And then, just before Doctor Who finally disappeared up its own arse, we got this tantalizing glimpse of what might have been.
"Midnight" has absolutely nothing to do with Doctor Who. It doesn't begin with the TARDIS arriving on an alien planet. It doesn't end it with it dematerializing. The Doctor goes off and has an adventure without a companion in tow. We're always being told that the Doctor wants to go and see this or that wonder of the universe; but I can't remember the last time we actually saw him behaving like a tourist (*); booking a trip on a tour bus, chatting away with ordinary people -- or, at rate, RTD placeholders for ordinary people. It suggests to us what the Doctor's life might be like on the days when he isn't saving the cosmos. It suggests that the there might actually be such days.
When the tourist bus gets stuck, an invisible alien wossissname gets on board and starts possessing people, causing everybody else to act in increasingly paranoid ways. We never find out what the wossissname is, or how it works, or what it wants, or what it's called. Of course we don't. Russell T Davies the writer isn't remotely interested in wossissnames. But he finds that wossissnames are very useful for setting up a weird, one-room exercises in dialogue in which one character starts repeating everything the other characters say; and then starts repeating it before they do.There's something genuinely Pinteresque about these scenes. You could imagine something a lot like "Midnight" being done as an afternoon play on Radio 4; or a rather decent entry in a university drama soc experimental one act play competition.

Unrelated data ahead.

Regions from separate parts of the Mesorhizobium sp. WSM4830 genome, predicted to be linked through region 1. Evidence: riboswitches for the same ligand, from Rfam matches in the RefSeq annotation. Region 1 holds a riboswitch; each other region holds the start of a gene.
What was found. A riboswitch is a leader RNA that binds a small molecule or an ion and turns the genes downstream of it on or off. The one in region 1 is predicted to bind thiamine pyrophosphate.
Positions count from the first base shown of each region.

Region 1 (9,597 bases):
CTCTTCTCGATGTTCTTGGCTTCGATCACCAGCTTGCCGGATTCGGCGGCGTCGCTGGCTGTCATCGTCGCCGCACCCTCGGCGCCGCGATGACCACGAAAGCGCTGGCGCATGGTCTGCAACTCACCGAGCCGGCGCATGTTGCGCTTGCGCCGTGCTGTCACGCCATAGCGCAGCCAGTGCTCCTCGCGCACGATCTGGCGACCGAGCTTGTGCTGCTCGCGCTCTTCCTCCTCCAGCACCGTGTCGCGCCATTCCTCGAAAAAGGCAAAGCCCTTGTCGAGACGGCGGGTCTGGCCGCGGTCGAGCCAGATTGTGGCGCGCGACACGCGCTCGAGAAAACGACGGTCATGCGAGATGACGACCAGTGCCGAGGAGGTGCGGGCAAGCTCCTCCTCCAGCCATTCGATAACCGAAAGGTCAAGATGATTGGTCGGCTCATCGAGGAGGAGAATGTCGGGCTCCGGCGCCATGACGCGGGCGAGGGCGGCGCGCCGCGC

This is surely the kind of thing which Doctor Who ought to be doing. Providing an umbrella under which to erect good little dramas which would still be worth seeing even if the umbrella wasn't there. Forget, for the minute, about venerable traditions and sink plungers and the huge weight of history. There's this guy who travels in time and space. So tell us some stories about him, using the same kinds of dramatic rules you'd use in any other format.
It is very sensible for a writer of drama to be uninterested in wossissnames. His whole attention, and ours too, should be directed at the reactions and interactions of the characters on the tour bus. It is, however, quite a serious handicap when you try to turn your hand towards "science fiction".
Next week, Russell T Davies the writer is going to let Russell T Davies the Doctor Who fan out of the closet, and everything will go to hell. But it's nice to be reminded of what might have been. Of what should have been.
(*) "The Green Death"